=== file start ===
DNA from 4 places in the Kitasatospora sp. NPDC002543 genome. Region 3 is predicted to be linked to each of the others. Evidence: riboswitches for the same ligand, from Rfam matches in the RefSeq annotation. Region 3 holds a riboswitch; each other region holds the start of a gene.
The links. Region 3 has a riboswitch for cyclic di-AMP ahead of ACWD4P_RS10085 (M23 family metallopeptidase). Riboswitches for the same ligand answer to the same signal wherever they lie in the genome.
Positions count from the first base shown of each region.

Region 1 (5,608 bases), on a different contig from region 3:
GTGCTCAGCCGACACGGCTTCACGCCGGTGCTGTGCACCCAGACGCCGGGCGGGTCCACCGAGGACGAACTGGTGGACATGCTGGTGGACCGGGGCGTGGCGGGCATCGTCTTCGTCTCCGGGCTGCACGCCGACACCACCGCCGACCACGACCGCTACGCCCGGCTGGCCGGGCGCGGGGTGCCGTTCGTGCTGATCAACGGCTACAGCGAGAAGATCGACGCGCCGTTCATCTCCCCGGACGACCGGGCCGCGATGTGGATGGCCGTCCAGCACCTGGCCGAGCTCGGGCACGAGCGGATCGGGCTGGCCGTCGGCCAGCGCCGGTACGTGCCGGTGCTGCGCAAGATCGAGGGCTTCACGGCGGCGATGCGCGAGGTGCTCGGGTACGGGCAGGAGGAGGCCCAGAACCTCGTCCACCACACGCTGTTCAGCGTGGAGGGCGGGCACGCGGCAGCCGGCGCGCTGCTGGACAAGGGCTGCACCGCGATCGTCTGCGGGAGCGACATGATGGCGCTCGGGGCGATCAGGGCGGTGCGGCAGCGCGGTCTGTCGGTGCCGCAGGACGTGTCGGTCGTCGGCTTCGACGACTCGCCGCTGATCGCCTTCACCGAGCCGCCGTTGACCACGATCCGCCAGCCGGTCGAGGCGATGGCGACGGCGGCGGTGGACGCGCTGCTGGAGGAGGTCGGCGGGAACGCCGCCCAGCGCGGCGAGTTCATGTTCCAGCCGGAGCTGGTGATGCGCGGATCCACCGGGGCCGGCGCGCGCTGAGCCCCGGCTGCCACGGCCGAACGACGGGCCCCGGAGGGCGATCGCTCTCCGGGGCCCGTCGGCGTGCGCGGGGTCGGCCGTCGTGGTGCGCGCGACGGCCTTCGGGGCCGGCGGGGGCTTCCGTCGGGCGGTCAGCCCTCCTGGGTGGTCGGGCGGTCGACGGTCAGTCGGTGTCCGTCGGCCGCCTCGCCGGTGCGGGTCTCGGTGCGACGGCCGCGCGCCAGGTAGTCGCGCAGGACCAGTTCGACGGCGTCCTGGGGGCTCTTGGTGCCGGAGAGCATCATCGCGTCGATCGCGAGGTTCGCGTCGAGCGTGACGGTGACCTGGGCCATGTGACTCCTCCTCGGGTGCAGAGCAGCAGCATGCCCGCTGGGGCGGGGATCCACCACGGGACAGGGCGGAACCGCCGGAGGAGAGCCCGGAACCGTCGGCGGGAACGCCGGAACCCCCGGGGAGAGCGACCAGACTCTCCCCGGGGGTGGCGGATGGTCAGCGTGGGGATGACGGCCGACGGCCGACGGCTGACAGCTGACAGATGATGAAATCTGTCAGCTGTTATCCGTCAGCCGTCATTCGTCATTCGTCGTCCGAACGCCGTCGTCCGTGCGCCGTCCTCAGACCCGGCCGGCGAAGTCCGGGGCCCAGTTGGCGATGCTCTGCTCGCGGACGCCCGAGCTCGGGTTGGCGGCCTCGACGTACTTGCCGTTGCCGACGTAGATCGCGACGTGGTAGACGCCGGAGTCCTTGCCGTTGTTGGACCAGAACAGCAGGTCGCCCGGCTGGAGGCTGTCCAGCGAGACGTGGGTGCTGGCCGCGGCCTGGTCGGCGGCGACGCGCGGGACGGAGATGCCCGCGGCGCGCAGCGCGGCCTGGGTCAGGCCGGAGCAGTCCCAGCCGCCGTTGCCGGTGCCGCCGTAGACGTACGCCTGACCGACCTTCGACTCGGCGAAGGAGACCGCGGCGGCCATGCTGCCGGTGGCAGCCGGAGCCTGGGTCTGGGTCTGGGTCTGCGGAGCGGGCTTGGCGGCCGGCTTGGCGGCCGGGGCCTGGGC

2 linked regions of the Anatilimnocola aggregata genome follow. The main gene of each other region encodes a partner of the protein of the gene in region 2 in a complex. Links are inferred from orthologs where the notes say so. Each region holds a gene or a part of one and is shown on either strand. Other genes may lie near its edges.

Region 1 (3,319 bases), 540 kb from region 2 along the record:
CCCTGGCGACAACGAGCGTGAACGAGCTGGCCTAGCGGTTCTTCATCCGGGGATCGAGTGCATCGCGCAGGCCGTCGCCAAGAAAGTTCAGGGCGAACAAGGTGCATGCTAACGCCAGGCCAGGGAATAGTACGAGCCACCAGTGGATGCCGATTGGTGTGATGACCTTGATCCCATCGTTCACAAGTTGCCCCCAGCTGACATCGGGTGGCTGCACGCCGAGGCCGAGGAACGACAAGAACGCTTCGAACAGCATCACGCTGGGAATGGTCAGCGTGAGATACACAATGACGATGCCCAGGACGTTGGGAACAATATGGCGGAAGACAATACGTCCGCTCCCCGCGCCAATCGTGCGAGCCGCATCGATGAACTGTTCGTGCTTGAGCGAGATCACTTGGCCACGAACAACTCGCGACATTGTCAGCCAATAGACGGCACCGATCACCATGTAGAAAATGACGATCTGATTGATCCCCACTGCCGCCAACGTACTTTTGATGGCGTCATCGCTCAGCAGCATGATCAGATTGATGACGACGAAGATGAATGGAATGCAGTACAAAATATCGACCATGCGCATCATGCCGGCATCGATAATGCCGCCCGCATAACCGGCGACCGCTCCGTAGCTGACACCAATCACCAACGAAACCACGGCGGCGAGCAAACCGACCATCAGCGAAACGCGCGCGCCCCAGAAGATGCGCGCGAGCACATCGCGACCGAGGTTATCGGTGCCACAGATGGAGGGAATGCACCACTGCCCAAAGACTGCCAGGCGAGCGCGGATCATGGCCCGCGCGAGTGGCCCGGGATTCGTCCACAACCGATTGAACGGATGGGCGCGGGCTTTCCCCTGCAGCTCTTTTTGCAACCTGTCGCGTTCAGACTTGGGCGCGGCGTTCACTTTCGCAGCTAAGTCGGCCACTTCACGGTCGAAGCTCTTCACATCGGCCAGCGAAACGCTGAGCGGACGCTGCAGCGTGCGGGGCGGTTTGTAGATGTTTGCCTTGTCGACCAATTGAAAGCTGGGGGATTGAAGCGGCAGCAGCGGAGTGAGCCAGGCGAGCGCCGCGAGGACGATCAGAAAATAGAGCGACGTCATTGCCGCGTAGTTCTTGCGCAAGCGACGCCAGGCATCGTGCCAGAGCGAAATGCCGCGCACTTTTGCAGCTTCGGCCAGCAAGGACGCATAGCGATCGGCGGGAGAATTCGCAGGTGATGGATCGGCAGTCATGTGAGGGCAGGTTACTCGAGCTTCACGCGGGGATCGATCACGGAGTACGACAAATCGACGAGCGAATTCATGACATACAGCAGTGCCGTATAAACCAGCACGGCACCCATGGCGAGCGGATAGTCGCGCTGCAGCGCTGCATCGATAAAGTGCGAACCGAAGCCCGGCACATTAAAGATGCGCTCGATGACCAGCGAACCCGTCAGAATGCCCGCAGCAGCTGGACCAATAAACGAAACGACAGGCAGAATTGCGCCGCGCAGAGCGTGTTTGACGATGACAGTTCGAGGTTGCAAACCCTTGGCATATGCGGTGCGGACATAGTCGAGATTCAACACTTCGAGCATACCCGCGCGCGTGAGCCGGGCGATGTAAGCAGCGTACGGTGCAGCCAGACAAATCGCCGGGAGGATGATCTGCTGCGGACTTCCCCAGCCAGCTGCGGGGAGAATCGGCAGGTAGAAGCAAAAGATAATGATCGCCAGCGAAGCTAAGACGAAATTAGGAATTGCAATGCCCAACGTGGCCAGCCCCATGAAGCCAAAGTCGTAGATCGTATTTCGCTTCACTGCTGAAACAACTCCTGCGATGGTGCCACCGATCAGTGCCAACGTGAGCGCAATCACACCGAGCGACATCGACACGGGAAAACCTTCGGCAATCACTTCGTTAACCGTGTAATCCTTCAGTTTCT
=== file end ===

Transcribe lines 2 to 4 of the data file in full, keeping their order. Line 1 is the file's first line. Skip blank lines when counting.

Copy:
The links. Region 3 has a riboswitch for cyclic di-AMP ahead of ACWD4P_RS10085 (M23 family metallopeptidase). Riboswitches for the same ligand answer to the same signal wherever they lie in the genome.
Positions count from the first base shown of each region.

Region 1 (5,608 bases), on a different contig from region 3: